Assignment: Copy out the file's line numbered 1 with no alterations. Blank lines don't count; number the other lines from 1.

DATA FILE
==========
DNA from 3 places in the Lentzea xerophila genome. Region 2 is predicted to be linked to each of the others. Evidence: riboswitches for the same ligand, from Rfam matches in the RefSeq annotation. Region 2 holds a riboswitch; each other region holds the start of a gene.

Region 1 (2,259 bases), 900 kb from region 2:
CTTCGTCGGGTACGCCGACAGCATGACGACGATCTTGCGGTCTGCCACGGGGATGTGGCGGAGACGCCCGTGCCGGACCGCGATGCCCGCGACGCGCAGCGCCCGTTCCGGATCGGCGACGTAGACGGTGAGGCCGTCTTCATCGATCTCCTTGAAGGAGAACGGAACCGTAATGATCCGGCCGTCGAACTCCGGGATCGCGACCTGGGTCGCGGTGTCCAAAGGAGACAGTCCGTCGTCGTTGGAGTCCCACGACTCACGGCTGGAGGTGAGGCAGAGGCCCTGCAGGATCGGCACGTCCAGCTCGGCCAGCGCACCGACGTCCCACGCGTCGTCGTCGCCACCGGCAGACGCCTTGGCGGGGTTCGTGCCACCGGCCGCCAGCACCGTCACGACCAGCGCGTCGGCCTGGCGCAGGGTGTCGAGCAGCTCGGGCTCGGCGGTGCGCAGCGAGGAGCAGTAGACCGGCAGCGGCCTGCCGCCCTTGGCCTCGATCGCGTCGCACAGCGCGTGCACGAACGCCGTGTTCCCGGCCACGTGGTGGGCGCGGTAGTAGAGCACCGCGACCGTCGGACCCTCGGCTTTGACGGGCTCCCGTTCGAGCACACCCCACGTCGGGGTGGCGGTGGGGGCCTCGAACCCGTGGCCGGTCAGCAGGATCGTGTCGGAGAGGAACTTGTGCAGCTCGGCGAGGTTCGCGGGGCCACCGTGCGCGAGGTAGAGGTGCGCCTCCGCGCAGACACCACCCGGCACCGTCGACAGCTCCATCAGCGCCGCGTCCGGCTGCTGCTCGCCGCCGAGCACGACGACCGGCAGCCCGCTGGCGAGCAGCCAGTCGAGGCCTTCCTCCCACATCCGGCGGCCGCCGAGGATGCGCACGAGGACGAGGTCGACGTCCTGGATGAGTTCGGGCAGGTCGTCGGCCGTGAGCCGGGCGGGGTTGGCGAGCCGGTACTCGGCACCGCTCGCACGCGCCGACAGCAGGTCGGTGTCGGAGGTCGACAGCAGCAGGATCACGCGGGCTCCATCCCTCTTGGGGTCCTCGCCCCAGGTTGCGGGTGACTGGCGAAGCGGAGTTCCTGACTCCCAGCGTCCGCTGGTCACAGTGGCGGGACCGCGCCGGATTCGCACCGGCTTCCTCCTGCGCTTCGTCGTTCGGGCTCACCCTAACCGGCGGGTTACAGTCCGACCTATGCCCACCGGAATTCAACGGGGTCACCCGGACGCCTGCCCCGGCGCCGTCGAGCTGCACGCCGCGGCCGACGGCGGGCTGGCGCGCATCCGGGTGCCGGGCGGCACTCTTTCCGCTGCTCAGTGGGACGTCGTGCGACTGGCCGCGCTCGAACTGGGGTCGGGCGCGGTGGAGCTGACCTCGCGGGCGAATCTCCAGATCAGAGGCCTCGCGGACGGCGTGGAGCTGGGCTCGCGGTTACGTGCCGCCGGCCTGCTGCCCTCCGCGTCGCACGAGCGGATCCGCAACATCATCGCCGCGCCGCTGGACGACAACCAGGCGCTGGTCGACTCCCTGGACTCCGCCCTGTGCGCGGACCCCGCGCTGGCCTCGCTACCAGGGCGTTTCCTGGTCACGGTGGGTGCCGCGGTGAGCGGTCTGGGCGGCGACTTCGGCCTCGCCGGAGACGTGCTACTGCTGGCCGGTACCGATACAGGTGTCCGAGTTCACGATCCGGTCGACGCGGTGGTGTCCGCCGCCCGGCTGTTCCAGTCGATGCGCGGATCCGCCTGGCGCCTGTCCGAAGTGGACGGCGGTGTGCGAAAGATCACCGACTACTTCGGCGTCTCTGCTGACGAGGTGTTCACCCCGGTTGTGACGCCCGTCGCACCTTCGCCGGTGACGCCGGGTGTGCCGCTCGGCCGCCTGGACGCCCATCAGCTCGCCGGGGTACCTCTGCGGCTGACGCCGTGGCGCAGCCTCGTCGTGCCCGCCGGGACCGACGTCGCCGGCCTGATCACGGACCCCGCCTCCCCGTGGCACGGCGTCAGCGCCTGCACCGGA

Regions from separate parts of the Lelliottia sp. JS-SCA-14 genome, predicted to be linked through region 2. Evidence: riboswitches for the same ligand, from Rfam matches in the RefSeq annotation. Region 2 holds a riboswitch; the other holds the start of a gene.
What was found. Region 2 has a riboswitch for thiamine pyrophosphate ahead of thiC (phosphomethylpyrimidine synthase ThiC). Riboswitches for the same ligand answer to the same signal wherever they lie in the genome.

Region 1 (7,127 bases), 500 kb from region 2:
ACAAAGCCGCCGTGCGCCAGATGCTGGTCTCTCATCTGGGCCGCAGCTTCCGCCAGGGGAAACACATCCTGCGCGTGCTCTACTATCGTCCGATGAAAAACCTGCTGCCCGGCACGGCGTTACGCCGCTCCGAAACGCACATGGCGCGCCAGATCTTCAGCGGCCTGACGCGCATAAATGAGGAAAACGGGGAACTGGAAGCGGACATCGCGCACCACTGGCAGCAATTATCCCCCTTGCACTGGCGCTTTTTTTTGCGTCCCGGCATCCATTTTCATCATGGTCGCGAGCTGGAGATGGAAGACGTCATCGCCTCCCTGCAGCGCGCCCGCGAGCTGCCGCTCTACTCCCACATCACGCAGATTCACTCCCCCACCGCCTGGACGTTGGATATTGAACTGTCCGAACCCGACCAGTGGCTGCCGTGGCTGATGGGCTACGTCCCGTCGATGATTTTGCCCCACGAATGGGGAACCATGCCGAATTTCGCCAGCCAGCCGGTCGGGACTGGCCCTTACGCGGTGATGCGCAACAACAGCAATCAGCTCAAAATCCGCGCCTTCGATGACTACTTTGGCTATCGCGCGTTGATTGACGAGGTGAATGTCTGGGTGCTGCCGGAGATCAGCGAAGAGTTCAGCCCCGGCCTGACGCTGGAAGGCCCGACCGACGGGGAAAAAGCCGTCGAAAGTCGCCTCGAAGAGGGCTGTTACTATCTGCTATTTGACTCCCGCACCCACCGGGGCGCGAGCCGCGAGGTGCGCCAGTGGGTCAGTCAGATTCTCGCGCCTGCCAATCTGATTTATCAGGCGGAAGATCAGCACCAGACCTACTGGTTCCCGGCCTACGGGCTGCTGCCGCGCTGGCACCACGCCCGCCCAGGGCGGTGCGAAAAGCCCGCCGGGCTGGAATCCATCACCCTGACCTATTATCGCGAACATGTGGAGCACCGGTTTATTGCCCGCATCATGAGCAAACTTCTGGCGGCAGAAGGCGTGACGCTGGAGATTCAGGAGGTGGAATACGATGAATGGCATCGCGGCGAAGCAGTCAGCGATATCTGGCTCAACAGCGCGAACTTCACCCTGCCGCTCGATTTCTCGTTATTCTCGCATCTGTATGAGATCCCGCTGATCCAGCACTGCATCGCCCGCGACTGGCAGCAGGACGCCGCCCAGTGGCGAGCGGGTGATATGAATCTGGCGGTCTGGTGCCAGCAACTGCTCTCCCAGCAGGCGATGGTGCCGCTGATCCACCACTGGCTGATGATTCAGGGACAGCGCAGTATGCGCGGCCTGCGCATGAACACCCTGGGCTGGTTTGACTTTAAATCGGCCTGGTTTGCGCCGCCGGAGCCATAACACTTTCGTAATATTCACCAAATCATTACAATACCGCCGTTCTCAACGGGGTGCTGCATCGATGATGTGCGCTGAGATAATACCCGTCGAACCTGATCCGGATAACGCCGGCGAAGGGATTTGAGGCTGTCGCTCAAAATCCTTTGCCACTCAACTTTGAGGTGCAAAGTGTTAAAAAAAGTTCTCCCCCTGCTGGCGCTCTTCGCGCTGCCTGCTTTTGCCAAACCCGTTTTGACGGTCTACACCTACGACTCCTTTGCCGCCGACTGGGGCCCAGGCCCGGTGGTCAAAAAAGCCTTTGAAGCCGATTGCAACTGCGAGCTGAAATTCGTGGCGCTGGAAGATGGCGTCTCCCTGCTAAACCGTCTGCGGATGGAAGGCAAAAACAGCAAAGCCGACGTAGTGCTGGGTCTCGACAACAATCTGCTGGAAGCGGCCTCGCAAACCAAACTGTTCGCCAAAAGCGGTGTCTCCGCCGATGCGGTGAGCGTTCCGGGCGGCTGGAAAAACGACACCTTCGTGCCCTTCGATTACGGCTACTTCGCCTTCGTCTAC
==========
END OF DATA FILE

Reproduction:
DNA from 3 places in the Lentzea xerophila genome. Region 2 is predicted to be linked to each of the others. Evidence: riboswitches for the same ligand, from Rfam matches in the RefSeq annotation. Region 2 holds a riboswitch; each other region holds the start of a gene.